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Decades ago, when I visited my firm’s fund management clients as a sell-side analyst in the City of London, I regularly asked them a simple question: What did they want in research?

The answer back then was: every conceivable option. Fund managers’ desks were often crowded with stacks of unread research and their phones were besieged by brokers full of ideas. But investors wanted even more. Why? Because the direct costs for them were low. Everything was paid for largely through trading commissions. These, in turn, were paid out of the pockets of the fund managers’ clients – pension funds and the like.

Ultimately, regulators didn’t think this was such a good idea and in 2018 introduced the much-vaunted European Markets in Financial Instruments Directive II – or Mifid II – making costs explicit.

Now, however, regulators are implementing what is known in my current profession as “reverse ferret.” Under pressure from the UK Treasury, which wants to use its post-Brexit freedom from setting EU rules, regulators at the Financial Conduct Authority have begun to rethink this unbundling of research and trading costs. The European Securities and Markets Authority is implementing a similar measure.

The main reason for this extraordinary turnaround is the recognition of the unintended consequences that Mifid II has brought with it. The directive undoubtedly brought more transparency. But there have also been complaints that the changes have damaged the financial ecosystem and reduced the availability of stock research, particularly for smaller companies.

Originally, Mifid II unbundling promised a way to promote higher quality analysis and reduce redundant reporting. But it also began a period of sharp price cuts in analysis by the largest brokerage firms.

While small, independent research houses watched in horror, the prices for their services plummeted. Asset managers, realizing that they had to pay more explicitly for research costs, were happy to take advantage of any opportunity for discounts. Bulge bracket brokers faced competition from independents with all-inclusive research packages at very low prices.

And even for large investment banks, Mifid II had disadvantages. Layers of management have been added to help win the research battle. Regardless of possible subsidies from other parts of the investment banks, research costs became even larger costs than before.

“I think many research leaders will be happy about the abolition of the current system,” says Steve Kelly, consultant to the European Association of Independent Research Providers.

Research remains big business. According to Kelly’s analysis of Integrity Research data, the cost of analyzing cash stocks worldwide was estimated to be about $11 billion a year last year. About $6 billion comes from the United States, with Europe and the United Kingdom providing about $3 billion. But research customers in the USA have also become more cautious with their budgets. “As you move from the all-you-can-eat model to the à la carte model, you think more carefully about what you consume,” says an executive at a major U.S. fund manager.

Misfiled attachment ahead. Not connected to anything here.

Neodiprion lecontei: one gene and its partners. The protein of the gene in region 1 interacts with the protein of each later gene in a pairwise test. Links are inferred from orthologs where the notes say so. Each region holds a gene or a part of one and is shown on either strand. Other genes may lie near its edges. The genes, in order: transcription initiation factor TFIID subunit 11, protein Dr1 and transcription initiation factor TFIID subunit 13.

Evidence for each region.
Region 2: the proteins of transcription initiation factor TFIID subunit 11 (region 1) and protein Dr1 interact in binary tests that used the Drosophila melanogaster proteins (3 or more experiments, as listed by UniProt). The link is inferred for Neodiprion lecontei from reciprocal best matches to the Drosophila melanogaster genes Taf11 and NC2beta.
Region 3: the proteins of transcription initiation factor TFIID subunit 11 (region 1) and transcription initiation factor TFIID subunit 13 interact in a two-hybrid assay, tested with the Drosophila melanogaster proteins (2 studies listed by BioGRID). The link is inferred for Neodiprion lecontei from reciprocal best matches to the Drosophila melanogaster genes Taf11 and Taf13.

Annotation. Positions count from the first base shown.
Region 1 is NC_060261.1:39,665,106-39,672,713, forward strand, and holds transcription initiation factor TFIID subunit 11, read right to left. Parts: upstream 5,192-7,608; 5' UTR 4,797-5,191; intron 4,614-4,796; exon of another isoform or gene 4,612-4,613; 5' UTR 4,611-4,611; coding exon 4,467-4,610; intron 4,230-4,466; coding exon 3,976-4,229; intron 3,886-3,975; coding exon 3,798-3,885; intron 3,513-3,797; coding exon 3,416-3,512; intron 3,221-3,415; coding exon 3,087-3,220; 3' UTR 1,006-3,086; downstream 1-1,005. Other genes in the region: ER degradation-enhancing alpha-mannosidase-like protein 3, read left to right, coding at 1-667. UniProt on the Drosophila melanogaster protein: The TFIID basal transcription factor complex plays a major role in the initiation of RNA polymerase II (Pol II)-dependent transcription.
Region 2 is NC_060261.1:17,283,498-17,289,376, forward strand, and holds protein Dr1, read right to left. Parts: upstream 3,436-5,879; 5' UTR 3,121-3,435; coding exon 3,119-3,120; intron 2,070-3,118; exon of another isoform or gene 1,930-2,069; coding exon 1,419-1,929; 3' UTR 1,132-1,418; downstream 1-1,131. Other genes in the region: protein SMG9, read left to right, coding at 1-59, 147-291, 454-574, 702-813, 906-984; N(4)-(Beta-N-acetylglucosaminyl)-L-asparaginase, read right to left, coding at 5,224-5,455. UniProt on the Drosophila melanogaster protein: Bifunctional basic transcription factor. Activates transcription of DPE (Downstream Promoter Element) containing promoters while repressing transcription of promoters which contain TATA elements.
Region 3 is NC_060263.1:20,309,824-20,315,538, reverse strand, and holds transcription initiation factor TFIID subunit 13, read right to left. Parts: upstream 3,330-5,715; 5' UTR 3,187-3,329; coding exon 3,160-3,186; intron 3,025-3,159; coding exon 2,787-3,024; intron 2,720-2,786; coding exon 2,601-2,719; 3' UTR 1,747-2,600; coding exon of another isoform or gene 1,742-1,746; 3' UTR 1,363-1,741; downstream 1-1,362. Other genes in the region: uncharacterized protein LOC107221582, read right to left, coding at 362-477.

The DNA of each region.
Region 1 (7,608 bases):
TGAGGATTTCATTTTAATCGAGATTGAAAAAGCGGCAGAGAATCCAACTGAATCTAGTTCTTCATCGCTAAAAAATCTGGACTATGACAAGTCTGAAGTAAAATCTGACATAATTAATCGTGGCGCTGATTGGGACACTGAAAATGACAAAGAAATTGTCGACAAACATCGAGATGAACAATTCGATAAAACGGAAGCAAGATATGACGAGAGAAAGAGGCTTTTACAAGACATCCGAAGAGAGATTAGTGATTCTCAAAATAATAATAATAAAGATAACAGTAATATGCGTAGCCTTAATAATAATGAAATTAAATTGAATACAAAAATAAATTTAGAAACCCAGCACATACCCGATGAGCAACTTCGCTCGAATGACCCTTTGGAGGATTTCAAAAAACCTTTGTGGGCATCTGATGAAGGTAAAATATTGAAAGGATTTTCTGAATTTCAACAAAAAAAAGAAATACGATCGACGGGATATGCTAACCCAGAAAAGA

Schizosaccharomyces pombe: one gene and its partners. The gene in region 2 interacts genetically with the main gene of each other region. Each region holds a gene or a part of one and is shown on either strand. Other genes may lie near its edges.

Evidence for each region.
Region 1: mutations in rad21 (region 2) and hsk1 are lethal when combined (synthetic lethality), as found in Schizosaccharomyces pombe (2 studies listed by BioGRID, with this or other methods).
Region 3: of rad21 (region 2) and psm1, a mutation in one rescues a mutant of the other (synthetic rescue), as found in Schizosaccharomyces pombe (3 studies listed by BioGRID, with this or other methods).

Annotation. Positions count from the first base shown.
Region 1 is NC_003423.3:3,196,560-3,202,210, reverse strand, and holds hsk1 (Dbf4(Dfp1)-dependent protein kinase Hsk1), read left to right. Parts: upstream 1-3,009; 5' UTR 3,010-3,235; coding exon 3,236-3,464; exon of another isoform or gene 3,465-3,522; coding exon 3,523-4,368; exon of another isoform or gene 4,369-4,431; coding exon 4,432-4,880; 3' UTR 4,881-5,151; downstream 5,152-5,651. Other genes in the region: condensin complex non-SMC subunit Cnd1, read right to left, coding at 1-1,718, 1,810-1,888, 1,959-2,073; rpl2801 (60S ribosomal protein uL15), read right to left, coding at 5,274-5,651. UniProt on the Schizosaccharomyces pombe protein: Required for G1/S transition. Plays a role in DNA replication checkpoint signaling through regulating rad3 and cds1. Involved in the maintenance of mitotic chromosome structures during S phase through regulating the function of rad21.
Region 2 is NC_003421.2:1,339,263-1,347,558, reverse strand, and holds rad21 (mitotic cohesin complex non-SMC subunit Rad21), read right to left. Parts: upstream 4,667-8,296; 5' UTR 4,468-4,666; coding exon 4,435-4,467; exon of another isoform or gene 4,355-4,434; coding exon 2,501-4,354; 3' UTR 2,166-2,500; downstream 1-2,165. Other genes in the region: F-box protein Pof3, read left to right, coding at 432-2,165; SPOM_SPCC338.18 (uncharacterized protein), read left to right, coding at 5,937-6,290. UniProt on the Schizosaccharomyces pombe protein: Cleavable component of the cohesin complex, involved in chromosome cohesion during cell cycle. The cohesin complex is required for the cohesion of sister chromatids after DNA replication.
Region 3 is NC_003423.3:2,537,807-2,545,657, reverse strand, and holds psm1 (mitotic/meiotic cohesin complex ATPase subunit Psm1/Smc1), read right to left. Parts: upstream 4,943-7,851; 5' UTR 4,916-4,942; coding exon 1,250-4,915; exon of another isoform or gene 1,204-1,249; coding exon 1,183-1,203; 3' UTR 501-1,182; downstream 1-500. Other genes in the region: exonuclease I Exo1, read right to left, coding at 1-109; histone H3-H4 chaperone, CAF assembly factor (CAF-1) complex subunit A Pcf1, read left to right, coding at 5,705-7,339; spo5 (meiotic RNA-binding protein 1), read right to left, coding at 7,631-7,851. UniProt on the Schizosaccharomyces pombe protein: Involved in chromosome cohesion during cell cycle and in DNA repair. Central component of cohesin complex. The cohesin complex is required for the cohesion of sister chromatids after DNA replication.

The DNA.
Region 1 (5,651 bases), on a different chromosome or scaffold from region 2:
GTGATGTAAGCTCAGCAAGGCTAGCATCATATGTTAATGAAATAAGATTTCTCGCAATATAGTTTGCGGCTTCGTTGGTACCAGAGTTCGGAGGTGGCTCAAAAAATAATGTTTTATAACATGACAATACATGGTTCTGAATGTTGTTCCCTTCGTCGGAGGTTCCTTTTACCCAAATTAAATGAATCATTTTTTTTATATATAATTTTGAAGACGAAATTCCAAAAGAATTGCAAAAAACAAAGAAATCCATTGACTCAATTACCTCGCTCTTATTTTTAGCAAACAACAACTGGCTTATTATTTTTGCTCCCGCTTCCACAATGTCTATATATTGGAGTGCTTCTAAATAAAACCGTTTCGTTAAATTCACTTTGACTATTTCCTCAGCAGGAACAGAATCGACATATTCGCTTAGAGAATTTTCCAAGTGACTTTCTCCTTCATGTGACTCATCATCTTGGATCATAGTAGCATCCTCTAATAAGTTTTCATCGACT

In the United States, the investment community has long bundled research costs with trading commissions. Under the US Investment Act of 1940, professional investors cannot pay directly for research. Local concerns that US brokerage firms would have to set up dedicated investment advisors to accept direct payments under Mifid II were recently allayed. A workaround would result in all British and European research funds paid in this region being confiscated.

In Europe, things will not return to the days before Mifid II. Even in the UK, a government-commissioned review by financial services lawyer Rachel Kent did not recommend a mandatory return to the commission-sharing arrangements (on trading) of the past. However, Kent suggested that more payment flexibility is needed. And even independent research groups don’t expect business to suddenly improve radically. “I expect our global sales to increase by perhaps 5 to 6 percent,” says Iain Johnston, chairman of New Street Research.

With the government backing down on Mifid II for research purposes, many investment managers will want to postpone discussion of costs until the changes are confirmed. These discussions will undoubtedly be difficult. If their clients expect detailed analysis from their asset managers, shouldn’t these costs be shared?

As part of the trading costs, the costs may only be a few hundredths of a percent. Not so fast, asset owners might say. Substantive Research’s Mike Carrodus jokes that pension fund bosses are asking, “If it’s so little, why aren’t you paying for it?” The real question is who is spending on research, not just how much.

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